2. Does the opportunity involve only the standard application of our current or planned products?
  3. Have we identified all of the elements of the total end-to-end solution?
  4. Do we have an acceptable plan to address all of the elements in the total end-to-end solution?
  5. Has the prospect prepared a business analysis and/or cost justification regarding this opportunity and have they developed a clear understanding of why they should proceed with it?
  6. Have we met with the financial key decision makers and do they agree that we will be an acceptable supplier to them?
  7. Have we resolved all of the elements of the total end-to-end solution and have agreement with any required business partners on how to proceed?
  8. Have we identified (from the prospects point of view) the three most bothersome things about our company and do we have a strategy to diffuse these issues?
  9. Have we identified the five items that positively differentiate us from any other alternatives that are being considered?
  10. Has the customer already made a contractual commitment or resource commitment on other aspects of this project that leads us to believe that they will proceed with us or someone else?

Note that all of the questions can be answered with a definitive “yes” response.  They can also be answered with “no”, “work in process”, or “not yet addressed” status.  Obviously, from a forecasting standpoint, only the “yes” or “no” answers can be used to draw any conclusions.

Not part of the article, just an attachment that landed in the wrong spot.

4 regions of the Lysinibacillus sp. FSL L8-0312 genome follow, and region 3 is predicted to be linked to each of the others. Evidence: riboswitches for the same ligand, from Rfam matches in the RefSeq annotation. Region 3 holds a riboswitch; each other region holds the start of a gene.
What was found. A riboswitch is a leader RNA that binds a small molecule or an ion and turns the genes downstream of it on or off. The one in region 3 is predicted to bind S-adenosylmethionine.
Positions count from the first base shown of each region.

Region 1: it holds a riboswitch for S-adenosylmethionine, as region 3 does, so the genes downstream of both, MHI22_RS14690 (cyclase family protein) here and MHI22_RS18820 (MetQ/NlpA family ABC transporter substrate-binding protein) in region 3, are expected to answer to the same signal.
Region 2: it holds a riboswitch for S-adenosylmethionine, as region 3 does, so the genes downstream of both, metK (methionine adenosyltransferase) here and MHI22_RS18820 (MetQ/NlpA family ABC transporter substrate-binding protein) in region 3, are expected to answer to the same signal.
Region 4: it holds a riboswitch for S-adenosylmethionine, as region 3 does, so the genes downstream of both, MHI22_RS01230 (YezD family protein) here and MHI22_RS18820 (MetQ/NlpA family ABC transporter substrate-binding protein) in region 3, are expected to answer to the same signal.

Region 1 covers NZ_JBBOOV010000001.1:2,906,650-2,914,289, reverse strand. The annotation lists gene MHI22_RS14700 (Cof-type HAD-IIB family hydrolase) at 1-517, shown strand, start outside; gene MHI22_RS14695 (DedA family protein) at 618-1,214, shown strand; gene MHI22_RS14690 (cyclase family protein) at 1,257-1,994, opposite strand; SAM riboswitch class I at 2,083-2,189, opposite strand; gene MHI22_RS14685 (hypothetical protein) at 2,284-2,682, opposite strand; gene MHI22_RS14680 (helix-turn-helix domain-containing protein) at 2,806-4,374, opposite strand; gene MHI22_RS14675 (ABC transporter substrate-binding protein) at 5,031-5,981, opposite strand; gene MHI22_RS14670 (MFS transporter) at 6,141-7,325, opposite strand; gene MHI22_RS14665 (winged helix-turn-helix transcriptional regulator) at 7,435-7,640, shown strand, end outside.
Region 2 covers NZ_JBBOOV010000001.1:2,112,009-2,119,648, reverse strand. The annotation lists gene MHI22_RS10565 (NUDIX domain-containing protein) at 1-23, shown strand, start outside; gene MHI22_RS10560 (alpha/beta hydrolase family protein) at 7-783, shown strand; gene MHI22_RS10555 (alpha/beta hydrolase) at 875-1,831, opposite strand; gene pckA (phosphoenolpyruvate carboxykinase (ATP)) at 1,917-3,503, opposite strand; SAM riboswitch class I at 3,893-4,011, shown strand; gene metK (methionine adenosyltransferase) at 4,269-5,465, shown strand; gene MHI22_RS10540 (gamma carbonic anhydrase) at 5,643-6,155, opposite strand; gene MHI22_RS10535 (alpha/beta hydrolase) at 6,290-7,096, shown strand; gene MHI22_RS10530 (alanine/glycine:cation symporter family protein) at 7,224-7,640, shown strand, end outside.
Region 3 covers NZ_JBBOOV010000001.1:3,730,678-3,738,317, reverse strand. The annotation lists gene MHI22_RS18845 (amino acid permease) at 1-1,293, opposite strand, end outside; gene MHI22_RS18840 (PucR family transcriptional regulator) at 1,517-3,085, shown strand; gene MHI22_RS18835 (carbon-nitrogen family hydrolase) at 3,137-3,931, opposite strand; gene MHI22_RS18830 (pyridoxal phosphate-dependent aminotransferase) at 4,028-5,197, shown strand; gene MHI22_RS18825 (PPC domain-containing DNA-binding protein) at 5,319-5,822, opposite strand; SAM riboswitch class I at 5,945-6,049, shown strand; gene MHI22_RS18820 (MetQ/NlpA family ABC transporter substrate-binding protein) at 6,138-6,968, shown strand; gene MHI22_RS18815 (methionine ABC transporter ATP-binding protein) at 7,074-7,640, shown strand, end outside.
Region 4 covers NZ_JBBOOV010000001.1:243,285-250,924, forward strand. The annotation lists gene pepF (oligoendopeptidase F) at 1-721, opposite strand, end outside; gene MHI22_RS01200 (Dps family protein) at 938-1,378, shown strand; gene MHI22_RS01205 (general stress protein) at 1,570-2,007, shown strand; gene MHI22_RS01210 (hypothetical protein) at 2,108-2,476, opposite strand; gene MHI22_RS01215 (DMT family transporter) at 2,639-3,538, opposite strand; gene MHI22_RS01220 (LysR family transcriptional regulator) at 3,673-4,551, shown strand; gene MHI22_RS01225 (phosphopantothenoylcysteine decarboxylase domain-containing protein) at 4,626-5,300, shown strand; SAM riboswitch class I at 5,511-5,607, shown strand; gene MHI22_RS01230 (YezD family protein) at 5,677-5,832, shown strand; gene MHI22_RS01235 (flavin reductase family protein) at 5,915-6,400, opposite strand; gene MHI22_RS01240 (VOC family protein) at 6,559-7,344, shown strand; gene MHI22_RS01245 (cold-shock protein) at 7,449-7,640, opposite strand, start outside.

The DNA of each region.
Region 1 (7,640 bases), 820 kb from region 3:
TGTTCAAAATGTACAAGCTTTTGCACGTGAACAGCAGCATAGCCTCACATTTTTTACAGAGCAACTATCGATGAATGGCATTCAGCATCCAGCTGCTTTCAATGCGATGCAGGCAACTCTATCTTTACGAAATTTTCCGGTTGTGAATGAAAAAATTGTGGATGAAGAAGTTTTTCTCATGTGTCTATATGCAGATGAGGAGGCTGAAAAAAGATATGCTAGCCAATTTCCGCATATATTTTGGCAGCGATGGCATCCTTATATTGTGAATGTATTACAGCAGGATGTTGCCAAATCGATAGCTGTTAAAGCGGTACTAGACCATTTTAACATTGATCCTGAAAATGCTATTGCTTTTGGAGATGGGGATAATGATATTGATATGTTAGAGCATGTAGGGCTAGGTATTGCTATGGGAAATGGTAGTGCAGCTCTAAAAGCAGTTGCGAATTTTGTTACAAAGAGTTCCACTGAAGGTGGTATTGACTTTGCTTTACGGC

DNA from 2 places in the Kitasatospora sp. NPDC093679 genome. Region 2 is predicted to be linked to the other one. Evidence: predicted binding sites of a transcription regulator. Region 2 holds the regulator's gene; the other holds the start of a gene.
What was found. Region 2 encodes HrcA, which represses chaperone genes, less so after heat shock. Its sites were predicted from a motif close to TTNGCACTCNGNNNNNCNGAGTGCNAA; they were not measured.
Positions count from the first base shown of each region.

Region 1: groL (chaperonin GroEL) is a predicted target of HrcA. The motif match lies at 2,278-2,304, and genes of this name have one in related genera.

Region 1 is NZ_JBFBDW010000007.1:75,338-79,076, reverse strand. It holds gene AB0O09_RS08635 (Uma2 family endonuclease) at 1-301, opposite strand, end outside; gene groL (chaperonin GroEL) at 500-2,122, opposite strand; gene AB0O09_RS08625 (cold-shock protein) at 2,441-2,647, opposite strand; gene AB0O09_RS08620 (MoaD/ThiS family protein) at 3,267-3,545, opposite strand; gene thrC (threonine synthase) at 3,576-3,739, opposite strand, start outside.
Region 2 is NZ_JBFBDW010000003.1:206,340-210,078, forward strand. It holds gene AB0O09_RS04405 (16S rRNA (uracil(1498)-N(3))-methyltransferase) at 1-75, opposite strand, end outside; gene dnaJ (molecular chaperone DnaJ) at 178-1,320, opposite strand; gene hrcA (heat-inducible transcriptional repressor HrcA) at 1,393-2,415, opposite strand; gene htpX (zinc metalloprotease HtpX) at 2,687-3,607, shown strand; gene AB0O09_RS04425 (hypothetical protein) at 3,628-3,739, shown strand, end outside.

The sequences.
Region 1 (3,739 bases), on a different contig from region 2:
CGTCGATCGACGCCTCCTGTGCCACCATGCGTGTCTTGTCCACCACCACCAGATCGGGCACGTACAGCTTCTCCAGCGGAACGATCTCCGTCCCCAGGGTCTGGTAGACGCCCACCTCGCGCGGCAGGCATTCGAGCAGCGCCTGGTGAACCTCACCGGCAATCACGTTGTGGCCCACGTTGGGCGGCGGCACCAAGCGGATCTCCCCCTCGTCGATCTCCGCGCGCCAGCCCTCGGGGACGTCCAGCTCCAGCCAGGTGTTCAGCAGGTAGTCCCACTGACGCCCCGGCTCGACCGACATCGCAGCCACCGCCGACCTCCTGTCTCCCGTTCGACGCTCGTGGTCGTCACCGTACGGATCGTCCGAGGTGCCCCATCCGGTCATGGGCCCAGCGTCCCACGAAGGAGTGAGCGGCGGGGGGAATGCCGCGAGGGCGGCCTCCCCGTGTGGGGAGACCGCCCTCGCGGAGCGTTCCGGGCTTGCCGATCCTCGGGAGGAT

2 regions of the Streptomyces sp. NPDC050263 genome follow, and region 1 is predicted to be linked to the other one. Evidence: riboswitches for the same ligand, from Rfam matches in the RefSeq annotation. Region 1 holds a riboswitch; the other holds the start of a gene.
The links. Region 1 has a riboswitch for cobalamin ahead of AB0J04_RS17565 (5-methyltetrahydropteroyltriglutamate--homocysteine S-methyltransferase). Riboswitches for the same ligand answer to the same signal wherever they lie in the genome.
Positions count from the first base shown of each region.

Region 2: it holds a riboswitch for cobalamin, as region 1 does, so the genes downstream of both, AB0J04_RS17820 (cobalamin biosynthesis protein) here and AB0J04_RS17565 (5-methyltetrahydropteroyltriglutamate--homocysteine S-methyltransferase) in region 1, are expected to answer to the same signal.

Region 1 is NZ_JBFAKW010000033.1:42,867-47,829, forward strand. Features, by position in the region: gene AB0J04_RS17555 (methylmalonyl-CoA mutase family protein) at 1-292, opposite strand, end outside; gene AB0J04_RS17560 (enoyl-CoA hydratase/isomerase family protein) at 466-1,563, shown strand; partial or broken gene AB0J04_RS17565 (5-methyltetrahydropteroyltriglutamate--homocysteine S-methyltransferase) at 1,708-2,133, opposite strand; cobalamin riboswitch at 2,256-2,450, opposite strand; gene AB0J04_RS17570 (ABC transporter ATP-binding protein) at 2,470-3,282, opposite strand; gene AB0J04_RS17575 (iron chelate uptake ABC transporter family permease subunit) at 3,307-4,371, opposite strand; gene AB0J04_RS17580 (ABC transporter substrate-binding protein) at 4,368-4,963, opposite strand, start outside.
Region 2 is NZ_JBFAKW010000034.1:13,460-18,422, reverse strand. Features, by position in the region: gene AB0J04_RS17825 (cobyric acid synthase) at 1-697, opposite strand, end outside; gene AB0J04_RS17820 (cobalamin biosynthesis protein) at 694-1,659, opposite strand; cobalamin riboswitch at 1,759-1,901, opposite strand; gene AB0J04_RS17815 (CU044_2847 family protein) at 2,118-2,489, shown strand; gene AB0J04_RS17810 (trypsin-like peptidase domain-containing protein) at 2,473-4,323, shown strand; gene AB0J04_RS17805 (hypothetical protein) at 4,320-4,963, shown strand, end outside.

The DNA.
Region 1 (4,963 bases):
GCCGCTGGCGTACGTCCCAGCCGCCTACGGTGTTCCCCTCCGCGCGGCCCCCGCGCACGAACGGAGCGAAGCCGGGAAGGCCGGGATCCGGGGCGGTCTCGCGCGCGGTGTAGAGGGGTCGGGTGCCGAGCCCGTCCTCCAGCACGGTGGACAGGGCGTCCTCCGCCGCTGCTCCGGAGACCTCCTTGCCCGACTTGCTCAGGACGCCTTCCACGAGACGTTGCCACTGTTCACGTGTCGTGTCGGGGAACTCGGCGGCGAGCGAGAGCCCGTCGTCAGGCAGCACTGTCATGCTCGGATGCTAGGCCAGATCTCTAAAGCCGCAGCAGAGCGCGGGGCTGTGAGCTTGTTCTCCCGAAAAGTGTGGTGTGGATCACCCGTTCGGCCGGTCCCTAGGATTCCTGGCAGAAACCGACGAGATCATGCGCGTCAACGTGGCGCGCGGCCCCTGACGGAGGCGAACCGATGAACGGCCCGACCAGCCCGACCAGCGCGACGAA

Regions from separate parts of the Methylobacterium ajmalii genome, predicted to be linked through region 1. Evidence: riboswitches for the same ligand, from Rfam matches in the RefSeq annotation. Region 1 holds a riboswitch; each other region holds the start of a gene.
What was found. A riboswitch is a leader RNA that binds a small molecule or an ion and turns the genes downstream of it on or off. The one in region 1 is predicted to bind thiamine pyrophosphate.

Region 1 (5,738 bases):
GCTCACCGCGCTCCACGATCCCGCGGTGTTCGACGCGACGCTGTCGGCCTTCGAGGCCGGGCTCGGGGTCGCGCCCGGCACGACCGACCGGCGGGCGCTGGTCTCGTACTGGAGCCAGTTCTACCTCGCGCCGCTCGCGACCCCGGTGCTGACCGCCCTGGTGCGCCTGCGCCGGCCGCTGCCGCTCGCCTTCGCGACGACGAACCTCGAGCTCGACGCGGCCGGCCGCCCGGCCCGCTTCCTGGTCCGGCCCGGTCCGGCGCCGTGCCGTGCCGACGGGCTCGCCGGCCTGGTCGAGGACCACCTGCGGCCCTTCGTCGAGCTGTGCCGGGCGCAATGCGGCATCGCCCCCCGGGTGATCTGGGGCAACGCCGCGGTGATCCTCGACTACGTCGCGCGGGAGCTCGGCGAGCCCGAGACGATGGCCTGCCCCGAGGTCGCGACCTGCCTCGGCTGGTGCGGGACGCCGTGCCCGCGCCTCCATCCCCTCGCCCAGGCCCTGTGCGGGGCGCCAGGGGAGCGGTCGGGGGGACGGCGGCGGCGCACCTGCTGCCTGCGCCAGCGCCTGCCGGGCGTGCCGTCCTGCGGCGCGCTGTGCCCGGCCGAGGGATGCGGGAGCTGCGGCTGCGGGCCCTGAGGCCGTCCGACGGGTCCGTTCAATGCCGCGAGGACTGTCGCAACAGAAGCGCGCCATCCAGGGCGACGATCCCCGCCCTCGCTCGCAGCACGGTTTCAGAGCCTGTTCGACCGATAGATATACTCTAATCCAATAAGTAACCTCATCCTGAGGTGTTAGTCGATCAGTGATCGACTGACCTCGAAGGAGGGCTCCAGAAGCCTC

If one insists on using percentages, two methods can be used together or independently.  One method could assign an unweighted percentage to each question.  For example, if there were 25 questions (probably not enough), then each question, when answered with a “yes” would be assigned 4%.  Any other answer would be assigned zero percent.  This technique would be strictly a step percent completion metric and does not take into account the complexity or length of time associated with each step which could vary considerably.  Alternatively, certain questions could be given a higher percentage weighting to reflect their complexity of time required for resolution.  For example with 25 questions, some may have an average weighting of 4% while others could have 1%, 2% or 8% values.  Of course, the total with this approach needs to be 100%.

Although the percentages in aggregate provide a sense of how far along the sales process has progressed, the real value of this technique is to uncover the showstopper issues that are identified with a “no” response.  These are the issues that can derail sales success.  Either the issue needs special attention or the opportunity needs to be terminated, postponed, or, at a minimum, removed from the forecast until the situation is resolved.  There is no value in driving a sales opportunity to 96% completion knowing that the remaining 4% issue will never be resolved.  As pointed out in the article, “Getting to NO, Before Getting to Know,” understanding quickly when the answer will be “no” can free up resources to find more opportunities that can result in a “yes”.


Article Number : 5.010204